After besieging Athens without success he passed into Asia and attacked some of the provinces of Lysimachus with varying success. Famine and pestilence destroyed the greater part of his army, and he solicited Seleucus' support and assistance. But before he reached Syria hostilities broke out, and after he had gained some advantages over his son-in-law, Demetrius was totally forsaken by his troops on the field of battle and surrendered to Seleucus.
His son Antigonus offered all his possessions, and even his own person, in order to procure his father's liberty. But all proved unavailing, and Demetrius died after a confinement of three years (283 BC). His remains were given to Antigonus and honoured with a splendid funeral at Corinth.
Demetrius was married five times; his first wife was Phila daughter of Regent Antipater by whom he had two children: Stratonice of Syria and Antigonus II Gonatas. His second wife was Eurydice of Athens and his third wife was Deidamia, a sister of Pyrrhus of Epirus. Deidamia bore him a son called Alexander who is said by Plutarch to have spent his life in Egypt, probably in an honourable captivity. His fourth wife was Lanassa and fifth wife was Ptolemais, daughter of Ptolemy I Soter and Eurydice of Egypt, by whom he had a son called Demetrius the Fair. He also had an affair with a celebrated courtesan called Lamia of Athens, by whom he had a daughter called Phila.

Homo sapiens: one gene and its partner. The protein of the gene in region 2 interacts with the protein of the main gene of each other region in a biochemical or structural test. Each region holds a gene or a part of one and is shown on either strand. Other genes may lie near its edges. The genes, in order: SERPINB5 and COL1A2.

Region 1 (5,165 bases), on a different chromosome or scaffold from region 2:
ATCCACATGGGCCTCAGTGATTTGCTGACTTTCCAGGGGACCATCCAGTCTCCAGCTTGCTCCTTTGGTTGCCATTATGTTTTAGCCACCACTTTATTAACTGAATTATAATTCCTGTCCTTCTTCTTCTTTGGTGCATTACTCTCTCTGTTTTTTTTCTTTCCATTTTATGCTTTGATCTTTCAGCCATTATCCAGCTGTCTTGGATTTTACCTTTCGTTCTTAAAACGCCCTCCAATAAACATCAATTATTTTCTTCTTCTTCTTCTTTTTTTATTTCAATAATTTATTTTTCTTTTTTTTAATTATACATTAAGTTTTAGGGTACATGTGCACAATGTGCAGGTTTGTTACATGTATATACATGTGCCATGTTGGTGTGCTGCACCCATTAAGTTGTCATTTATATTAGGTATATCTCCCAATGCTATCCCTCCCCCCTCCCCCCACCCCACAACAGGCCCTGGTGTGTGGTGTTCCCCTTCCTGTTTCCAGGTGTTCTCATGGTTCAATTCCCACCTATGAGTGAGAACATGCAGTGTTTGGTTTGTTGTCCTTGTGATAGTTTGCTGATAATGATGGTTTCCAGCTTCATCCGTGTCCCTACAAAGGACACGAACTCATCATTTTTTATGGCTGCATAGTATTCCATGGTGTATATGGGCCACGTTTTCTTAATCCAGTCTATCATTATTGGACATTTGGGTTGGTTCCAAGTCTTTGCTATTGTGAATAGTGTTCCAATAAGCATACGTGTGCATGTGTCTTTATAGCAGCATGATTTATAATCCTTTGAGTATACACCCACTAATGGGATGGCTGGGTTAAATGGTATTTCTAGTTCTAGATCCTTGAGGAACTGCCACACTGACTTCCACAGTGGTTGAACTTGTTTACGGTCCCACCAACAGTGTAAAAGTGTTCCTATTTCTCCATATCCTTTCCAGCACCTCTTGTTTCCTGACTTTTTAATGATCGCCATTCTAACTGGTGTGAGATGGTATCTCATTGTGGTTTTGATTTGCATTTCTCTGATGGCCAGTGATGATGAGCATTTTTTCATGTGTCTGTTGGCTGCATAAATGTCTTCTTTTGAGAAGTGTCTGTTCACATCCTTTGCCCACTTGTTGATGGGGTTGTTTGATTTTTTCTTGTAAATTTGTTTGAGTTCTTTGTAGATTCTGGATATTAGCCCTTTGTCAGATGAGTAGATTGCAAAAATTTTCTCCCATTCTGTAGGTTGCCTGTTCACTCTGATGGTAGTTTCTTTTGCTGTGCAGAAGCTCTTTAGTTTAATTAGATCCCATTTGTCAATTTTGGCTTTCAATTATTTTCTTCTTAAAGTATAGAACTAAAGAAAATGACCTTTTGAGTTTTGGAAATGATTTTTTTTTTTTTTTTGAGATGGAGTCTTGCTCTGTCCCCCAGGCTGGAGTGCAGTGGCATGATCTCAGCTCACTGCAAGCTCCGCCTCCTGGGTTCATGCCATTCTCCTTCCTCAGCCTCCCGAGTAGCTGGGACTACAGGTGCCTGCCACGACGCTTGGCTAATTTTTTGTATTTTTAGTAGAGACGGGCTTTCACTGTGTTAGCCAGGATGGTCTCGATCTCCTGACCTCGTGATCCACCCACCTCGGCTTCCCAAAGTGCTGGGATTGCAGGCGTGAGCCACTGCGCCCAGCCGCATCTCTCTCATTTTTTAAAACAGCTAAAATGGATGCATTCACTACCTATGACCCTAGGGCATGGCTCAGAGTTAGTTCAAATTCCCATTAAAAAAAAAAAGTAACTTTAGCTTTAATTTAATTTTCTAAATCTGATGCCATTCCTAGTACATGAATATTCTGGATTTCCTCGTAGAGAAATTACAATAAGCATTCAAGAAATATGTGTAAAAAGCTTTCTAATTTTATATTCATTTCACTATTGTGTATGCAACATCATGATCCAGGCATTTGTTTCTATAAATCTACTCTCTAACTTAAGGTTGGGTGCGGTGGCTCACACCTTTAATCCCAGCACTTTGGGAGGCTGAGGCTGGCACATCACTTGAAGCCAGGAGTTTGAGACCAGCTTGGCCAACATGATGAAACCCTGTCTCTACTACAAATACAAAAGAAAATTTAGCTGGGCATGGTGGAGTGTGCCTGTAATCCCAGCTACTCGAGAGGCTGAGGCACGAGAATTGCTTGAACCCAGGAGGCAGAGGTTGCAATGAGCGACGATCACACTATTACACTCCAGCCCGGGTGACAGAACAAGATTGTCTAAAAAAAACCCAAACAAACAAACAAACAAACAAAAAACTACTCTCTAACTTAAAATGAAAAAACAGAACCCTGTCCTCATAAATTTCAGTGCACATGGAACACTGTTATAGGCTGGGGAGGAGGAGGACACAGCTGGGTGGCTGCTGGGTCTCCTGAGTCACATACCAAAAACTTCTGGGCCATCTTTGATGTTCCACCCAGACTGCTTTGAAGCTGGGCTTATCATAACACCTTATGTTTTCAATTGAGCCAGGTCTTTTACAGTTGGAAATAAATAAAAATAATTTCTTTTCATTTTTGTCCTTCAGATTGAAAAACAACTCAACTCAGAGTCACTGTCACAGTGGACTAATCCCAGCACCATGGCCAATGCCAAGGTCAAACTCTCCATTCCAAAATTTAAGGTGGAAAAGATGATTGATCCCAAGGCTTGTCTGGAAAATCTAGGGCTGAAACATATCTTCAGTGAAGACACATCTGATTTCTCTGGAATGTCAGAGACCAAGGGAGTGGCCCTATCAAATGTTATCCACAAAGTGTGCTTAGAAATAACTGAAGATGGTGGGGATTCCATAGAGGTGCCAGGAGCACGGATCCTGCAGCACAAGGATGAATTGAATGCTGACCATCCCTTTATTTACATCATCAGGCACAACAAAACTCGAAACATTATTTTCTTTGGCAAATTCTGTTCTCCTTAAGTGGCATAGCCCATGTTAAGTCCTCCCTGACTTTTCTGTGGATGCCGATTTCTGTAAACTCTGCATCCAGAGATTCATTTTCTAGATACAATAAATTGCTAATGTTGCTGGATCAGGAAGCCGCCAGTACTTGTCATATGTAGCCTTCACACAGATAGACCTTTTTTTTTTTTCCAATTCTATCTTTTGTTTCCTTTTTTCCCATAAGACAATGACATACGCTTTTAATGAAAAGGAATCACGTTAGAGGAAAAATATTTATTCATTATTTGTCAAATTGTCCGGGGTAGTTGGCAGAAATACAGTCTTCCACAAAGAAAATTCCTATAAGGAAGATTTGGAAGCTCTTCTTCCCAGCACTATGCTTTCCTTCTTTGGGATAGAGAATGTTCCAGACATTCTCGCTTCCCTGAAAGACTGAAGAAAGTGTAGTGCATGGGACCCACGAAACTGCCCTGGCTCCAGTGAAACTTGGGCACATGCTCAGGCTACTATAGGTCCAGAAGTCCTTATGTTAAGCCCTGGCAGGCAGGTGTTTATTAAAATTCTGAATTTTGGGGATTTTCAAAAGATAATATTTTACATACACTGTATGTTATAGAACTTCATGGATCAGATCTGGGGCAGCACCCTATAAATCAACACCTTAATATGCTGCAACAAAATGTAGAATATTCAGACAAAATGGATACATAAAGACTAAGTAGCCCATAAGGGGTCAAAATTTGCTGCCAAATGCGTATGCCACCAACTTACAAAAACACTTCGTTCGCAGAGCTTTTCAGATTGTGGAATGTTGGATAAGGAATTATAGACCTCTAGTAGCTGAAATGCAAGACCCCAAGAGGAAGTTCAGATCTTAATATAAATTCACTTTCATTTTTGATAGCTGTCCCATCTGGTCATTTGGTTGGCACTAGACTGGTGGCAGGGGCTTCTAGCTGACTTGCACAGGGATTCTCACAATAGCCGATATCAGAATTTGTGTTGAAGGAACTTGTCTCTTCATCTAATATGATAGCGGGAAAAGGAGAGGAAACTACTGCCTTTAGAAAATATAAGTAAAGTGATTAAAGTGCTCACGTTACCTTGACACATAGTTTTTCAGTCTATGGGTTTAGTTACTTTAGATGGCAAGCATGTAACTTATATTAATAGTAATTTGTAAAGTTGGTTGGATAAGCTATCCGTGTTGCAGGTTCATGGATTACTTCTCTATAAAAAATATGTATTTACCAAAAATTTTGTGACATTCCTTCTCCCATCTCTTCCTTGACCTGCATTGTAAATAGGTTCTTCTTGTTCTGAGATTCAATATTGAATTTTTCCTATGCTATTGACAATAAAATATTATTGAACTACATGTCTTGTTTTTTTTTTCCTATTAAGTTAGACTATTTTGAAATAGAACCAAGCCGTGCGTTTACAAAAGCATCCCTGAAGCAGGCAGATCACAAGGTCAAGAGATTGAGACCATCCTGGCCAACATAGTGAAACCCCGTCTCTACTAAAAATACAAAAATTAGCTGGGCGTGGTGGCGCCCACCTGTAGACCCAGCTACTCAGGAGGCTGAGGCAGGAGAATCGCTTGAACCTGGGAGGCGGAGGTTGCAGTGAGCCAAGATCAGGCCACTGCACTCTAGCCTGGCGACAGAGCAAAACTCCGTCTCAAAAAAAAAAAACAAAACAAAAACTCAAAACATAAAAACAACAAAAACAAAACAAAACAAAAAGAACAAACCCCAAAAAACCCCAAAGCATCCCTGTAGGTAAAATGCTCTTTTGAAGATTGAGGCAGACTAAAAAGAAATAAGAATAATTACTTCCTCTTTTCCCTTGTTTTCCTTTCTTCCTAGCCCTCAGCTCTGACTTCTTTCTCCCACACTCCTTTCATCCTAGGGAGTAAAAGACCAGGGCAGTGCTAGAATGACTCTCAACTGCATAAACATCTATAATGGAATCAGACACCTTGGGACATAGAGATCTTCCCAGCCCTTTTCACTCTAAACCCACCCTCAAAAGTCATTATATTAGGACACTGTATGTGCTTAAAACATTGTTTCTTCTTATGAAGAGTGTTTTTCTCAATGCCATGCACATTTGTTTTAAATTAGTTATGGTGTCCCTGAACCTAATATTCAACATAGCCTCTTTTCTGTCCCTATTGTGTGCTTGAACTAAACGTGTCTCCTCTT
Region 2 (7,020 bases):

Plutarch wrote a biography of Demetrius.
Hegel, in the Lectures on the History of Philosophy, says of another Demetrius, Demetrius Phalereus that "Demetrius Phalereus and others were thus soon after [Alexander] honoured and worshipped in Athens as God." What the exact source was for Hegel's claim is unclear. Diogenes Laërtius in his short biography of Demetrius Phalereus does not mention this.
Apparently Hegel's error comes from a misreading of Plutarch's Life of Demetrius which is about Demetrius Poliorcetes and not Demetrius of Phalereus. But, Plutarch describes in the work how Demetrius Poliorcetes conquered Demetrius Phalereus at Athens. Then, in chapter 12 of the work, Plutarch describes how Demetrius Poliorcetes was given honors due to the god Dionysus. Somehow this account by Plutarch was confusing not only for Hegel, but for others as well.